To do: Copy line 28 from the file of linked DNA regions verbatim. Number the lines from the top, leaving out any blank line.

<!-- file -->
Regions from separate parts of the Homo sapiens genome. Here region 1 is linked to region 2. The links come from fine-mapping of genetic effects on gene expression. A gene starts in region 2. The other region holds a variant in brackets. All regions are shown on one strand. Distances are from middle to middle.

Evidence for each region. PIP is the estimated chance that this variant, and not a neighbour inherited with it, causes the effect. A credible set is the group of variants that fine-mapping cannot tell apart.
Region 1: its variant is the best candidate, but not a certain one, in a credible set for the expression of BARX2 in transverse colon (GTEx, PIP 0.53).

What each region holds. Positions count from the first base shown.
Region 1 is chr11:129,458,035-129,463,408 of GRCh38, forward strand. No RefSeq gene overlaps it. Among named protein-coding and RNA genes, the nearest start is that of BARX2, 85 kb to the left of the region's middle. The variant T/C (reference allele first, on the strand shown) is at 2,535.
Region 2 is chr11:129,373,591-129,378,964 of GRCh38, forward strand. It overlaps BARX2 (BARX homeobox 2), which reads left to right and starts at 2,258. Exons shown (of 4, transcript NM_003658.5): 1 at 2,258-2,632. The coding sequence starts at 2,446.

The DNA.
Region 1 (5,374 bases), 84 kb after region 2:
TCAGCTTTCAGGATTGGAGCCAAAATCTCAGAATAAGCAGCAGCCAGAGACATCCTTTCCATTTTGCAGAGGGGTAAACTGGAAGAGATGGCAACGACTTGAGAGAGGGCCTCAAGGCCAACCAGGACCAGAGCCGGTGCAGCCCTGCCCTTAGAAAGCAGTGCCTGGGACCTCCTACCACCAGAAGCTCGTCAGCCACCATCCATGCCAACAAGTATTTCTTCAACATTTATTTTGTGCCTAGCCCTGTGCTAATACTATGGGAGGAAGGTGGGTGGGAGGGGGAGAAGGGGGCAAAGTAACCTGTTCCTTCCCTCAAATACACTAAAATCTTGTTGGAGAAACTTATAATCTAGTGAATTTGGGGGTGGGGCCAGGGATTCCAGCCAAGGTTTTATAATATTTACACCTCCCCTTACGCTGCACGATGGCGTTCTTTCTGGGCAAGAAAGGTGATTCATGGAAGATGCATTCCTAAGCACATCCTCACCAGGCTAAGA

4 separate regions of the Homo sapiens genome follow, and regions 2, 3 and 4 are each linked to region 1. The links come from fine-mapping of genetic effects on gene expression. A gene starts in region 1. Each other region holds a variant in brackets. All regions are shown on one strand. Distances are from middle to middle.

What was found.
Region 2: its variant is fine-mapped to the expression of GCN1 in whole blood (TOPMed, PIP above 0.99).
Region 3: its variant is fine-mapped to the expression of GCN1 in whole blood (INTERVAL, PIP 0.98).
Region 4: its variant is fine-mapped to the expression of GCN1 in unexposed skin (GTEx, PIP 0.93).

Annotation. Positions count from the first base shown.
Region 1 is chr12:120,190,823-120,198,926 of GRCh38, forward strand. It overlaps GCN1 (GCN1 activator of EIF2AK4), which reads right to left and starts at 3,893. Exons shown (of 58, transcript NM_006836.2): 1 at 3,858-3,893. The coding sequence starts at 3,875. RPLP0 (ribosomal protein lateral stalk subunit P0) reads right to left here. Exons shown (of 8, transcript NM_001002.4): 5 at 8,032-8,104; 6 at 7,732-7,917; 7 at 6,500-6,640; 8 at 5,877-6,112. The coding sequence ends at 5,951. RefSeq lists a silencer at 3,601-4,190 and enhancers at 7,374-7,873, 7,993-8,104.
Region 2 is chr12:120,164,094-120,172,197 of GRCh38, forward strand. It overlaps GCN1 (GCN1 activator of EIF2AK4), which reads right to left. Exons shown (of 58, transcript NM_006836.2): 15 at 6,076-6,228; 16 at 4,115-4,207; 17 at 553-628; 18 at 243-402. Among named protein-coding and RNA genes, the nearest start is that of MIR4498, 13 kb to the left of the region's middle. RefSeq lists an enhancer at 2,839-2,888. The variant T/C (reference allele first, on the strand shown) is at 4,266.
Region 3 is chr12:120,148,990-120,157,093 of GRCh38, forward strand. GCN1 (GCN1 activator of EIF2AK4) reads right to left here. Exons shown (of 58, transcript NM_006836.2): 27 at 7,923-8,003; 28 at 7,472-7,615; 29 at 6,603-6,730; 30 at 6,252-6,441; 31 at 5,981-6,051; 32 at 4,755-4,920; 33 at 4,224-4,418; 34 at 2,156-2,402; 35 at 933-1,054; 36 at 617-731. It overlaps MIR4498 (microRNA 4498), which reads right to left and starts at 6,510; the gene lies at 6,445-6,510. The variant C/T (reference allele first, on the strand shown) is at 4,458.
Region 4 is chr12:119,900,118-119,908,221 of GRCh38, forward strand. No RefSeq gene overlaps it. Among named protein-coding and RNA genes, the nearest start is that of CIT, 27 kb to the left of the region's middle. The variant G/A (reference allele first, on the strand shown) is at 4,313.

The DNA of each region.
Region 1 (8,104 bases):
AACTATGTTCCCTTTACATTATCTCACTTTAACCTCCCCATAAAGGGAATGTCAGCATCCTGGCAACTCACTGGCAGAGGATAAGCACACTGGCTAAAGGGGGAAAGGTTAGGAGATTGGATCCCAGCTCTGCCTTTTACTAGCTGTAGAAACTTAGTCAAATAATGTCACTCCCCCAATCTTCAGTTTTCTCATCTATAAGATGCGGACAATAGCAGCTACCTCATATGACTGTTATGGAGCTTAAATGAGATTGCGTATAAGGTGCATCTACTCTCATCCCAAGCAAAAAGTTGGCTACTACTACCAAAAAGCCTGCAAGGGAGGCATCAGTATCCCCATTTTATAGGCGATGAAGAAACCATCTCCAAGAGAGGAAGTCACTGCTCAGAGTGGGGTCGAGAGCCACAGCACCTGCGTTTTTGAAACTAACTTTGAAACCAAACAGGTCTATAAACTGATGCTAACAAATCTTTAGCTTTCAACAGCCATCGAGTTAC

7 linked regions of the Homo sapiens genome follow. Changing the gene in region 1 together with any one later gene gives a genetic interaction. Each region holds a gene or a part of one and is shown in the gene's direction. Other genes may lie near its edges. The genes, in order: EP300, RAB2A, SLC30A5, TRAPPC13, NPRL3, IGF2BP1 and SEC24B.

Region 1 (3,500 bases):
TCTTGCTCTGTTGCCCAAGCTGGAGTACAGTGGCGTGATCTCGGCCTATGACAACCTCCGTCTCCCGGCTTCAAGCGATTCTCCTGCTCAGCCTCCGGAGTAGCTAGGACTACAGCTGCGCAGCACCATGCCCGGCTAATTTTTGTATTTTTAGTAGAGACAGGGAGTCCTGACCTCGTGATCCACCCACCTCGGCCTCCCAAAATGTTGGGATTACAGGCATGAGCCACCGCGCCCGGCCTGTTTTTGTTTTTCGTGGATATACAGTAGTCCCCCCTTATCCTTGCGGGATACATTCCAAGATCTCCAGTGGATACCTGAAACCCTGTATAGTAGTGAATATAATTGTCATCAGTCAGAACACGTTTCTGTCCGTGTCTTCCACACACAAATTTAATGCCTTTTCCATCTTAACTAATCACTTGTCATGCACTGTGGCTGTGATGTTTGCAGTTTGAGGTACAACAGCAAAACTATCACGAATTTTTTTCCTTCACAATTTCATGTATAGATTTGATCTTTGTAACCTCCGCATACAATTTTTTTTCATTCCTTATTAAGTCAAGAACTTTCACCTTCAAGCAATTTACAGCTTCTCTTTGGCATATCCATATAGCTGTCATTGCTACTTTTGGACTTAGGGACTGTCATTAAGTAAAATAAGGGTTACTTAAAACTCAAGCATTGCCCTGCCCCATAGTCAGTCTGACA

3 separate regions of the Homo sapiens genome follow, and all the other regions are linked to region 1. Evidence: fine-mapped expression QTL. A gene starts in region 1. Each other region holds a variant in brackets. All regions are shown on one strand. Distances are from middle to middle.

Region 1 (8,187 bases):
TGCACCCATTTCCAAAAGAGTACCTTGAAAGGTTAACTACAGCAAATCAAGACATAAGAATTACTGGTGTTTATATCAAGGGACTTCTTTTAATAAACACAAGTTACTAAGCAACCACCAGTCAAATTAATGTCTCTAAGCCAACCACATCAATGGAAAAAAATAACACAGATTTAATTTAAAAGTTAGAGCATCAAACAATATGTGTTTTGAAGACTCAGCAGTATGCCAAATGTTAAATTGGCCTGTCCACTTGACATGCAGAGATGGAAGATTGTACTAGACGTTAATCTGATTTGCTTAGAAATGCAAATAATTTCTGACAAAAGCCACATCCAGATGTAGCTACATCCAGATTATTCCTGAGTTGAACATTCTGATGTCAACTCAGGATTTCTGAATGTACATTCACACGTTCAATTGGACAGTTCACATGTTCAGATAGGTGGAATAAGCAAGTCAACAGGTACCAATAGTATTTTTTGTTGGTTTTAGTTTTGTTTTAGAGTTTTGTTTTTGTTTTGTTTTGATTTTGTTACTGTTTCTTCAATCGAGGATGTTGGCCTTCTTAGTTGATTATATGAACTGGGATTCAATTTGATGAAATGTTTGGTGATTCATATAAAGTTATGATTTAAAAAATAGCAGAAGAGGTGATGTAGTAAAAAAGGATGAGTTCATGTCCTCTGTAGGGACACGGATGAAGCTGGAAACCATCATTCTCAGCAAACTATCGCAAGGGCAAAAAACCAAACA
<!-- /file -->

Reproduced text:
TGCACCCATTTCCAAAAGAGTACCTTGAAAGGTTAACTACAGCAAATCAAGACATAAGAATTACTGGTGTTTATATCAAGGGACTTCTTTTAATAAACACAAGTTACTAAGCAACCACCAGTCAAATTAATGTCTCTAAGCCAACCACATCAATGGAAAAAAATAACACAGATTTAATTTAAAAGTTAGAGCATCAAACAATATGTGTTTTGAAGACTCAGCAGTATGCCAAATGTTAAATTGGCCTGTCCACTTGACATGCAGAGATGGAAGATTGTACTAGACGTTAATCTGATTTGCTTAGAAATGCAAATAATTTCTGACAAAAGCCACATCCAGATGTAGCTACATCCAGATTATTCCTGAGTTGAACATTCTGATGTCAACTCAGGATTTCTGAATGTACATTCACACGTTCAATTGGACAGTTCACATGTTCAGATAGGTGGAATAAGCAAGTCAACAGGTACCAATAGTATTTTTTGTTGGTTTTAGTTTTGTTTTAGAGTTTTGTTTTTGTTTTGTTTTGATTTTGTTACTGTTTCTTCAATCGAGGATGTTGGCCTTCTTAGTTGATTATATGAACTGGGATTCAATTTGATGAAATGTTTGGTGATTCATATAAAGTTATGATTTAAAAAATAGCAGAAGAGGTGATGTAGTAAAAAAGGATGAGTTCATGTCCTCTGTAGGGACACGGATGAAGCTGGAAACCATCATTCTCAGCAAACTATCGCAAGGGCAAAAAACCAAACA